In changing times, many Chinese find wisdom in Confucius
More citizens are turning to the ancient sage as they try to cope with the economic and social changes racking their country.
Come back, Confucius, all is forgiven.
For nearly a century the ancient sage was confined to the intellectual doghouse in the land of his birth.
Today he is fast supplanting communism as Chinese rulers, businessmen, and ordinary citizens turn back 2-1/2 millenniums to his teachings to help them cope with the economic and social changes racking their country.
"The economy is developing very fast, but people feel the need for wisdom and morality," says Gu Qing, who publishes books on traditional Chinese culture. "Now we've solved the problem of filling people's stomachs, they are looking for something to fill their minds."
The signs are everywhere. Confucianism is now on the curriculum at the Central Party School for high-flying Communist officials; private schools inculcating the Confucian classics are sprouting around China; and a recent self-help book of Confucian answers to modern questions has sold 4 million copies – outstripping Harry Potter.
For most of the 20th century, Chinese leaders reviled Confucianism as a feudal philosophy whose emphasis on respect for elders, propriety, and the harmony of hierarchy had trapped China in its past. The nadir for the man whose precepts defined society for more than 2,000 years came during the Cultural Revolution, when Red Guards went on a weeks-long rampage of destruction in his hometown.
The current government sees Confucius in a more positive light: President Hu Jintao's key slogan, "a harmonious society," is a conscious evocation of the Confucian value of harmony and balance.
"For the government, this is a way to provide some sort of legitimacy for what they do" as corruption scandals and a growing gulf between rich and poor feed public skepticism about official policy, says Daniel Bell, who teaches political philosophy at Beijing's Tsinghua University. "Socialist ideals do not do it, and economic growth works only to a certain extent.
"The government needs to think about deeper sources of legitimacy, of resolving conflicts in peaceful ways. Confucius points to a peaceful way," he adds.
Authorities might also hope that officials would be inspired by Confucius's ideal of the "gentleman," a righteous person who puts service to others before his own interests.
At the same time, suggests Zhang Huizhi, vice president of the Chinese Confucian Association, the government has a more political goal in mind. "Another purpose is that through the study of Confucianism people will realize the glory and brilliance of Chinese traditional culture," says Professor Zhang.
"A lot of Western culture is invading China at the moment, so developing Confucianism helps people develop self-confidence in their own culture," he adds.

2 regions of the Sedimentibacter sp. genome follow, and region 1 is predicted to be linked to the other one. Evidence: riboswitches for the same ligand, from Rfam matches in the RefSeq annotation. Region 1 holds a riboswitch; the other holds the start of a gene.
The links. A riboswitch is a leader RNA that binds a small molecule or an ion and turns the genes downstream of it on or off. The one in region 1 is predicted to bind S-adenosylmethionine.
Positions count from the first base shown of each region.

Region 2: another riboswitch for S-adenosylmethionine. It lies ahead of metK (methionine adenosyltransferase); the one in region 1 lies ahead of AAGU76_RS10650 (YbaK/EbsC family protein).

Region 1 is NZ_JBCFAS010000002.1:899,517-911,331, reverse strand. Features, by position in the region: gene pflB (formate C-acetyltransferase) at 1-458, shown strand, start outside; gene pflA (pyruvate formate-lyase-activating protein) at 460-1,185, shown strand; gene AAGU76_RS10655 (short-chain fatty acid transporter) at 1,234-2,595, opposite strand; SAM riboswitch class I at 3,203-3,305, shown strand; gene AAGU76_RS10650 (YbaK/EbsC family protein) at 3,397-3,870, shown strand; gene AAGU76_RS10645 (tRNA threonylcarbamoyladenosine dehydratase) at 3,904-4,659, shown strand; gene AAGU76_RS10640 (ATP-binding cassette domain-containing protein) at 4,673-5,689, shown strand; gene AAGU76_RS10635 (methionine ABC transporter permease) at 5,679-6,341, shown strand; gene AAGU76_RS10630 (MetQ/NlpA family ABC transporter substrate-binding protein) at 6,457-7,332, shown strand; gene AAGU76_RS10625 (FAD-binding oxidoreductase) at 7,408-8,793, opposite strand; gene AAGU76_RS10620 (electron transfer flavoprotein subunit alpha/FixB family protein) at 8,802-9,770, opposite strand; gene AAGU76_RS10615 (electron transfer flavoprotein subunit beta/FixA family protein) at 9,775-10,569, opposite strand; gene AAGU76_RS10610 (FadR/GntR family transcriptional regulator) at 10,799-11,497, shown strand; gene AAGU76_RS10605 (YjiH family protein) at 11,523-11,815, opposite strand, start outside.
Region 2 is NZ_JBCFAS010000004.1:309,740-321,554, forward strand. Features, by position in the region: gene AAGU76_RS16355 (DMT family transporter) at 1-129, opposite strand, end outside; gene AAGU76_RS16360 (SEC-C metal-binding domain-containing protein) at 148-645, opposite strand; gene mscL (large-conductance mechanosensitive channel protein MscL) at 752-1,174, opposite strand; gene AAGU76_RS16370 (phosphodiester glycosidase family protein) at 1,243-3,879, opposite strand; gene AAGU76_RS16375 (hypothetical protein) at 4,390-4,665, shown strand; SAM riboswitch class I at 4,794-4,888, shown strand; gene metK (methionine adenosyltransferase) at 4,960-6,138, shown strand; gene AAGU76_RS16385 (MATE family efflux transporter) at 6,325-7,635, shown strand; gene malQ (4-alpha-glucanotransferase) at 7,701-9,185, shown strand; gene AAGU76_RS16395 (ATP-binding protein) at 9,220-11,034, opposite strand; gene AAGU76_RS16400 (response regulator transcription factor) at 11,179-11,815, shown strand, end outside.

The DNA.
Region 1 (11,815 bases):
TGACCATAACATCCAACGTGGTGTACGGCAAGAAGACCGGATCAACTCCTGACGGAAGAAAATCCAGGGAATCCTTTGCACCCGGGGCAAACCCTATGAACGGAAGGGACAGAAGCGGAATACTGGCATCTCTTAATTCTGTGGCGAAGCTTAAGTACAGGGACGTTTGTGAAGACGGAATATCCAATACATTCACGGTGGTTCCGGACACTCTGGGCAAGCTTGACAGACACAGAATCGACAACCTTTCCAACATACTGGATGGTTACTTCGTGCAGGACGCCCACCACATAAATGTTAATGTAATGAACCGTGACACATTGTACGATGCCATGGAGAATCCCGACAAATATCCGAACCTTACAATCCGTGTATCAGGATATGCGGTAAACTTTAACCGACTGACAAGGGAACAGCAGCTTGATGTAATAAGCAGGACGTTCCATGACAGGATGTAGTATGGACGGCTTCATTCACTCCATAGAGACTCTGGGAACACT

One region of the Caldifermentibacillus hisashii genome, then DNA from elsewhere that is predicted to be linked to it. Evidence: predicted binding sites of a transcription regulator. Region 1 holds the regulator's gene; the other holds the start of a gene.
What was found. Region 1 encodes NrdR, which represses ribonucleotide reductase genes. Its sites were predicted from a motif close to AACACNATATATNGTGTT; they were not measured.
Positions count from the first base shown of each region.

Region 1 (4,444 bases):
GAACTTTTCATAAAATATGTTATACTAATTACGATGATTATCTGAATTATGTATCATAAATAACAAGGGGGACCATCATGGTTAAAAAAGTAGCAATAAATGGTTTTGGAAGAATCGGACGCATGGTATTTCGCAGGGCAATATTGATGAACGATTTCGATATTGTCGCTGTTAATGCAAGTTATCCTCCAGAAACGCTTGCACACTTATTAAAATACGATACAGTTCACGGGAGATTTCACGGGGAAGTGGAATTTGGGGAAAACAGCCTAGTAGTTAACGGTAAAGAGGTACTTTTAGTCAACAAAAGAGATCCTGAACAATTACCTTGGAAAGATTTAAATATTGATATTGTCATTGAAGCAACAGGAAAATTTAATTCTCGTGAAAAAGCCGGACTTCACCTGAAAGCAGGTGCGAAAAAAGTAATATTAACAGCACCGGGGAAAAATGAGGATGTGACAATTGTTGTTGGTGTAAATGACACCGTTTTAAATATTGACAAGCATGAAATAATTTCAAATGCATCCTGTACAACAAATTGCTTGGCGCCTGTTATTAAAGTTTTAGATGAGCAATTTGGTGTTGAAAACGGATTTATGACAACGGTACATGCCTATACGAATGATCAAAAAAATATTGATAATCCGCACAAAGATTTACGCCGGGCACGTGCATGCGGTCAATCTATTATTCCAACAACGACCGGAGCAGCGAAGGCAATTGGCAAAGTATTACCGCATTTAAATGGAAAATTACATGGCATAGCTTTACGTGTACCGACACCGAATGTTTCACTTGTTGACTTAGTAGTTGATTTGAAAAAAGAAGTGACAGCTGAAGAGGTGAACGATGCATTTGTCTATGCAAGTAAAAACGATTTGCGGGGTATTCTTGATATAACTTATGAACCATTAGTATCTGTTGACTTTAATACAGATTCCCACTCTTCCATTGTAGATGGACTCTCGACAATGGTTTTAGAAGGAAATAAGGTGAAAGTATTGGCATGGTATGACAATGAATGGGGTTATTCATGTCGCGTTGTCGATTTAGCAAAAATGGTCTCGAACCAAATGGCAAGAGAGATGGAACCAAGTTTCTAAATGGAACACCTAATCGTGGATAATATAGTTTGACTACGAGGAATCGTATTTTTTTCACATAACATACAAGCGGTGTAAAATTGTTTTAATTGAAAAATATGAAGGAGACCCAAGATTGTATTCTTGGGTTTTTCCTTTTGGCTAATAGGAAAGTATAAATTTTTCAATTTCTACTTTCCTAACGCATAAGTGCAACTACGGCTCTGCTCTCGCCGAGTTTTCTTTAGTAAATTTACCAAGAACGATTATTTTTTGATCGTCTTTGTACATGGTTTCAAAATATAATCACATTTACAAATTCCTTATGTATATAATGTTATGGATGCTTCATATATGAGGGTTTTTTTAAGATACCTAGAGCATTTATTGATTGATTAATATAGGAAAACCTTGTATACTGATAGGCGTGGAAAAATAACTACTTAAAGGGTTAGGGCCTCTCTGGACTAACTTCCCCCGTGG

Beijing "is using two legs to walk on," Zhang says. The government is encouraging academic research into Confucius and the tradition of thought he spawned. It is also "spreading the results of academic study into ordinary peoples' lives."
Yu Dan, the author of the surprise bestseller "Insights into the Analects," her take on the key compilation of Confucius's teachings, has enjoyed success with this approach. Her book began as a lecture series on state TV last fall. She has since become a celebrity, and looks more like a star – in dark glasses, apricot blouse, and tight black capri pants – than the university lecturer in media studies that is her day job.
Ms. Yu says she struck a chord with a public confused by rapid change. Not long ago, she notes, citizens found a job and stayed in it for life, were assigned a home and lived in it for life, and rarely contemplated divorce. "Life was poor, but poverty brought its own kind of stability," she says.
Today, the freedom to choose a career and a home can be unsettling, Yu says. "For a person who knows what he wants, choice is a luxury. But for someone who has no standards by which to choose, it can be a disaster. That's why the pursuit of belief is getting stronger."
Yu says her lectures would not have resonated with so many viewers had it not been for their history. "Confucianism has been the essence of Chinese culture for 2,000 years," she says. "I am not teaching people from the outside – I am unlocking something that already exists deep in their hearts … that they don't know how to express."
Eva Wong, who founded China's most widely used executive-coaching system on a blend of Confucian values and Western corporate methods, says she has found the same thing. "Confucianism is in our blood," she says. "We all get it. But clients wonder what it has to do with their businesses.
"We have to present it in a modern way," she says, which in the business world means corporate social responsibility. "We bring our clients to see how they relate to others and to generations to come. Confucius teaches that you are not a Lone Ranger, that if you don't balance your relations with your stakeholders, you'll be in trouble sooner or later."
For Zhang, this and other recent manifestations of Confucius's return to the limelight are simply "a return to normality.
"You can change a country's regime," he argues. "But you can't change its cultural foundations."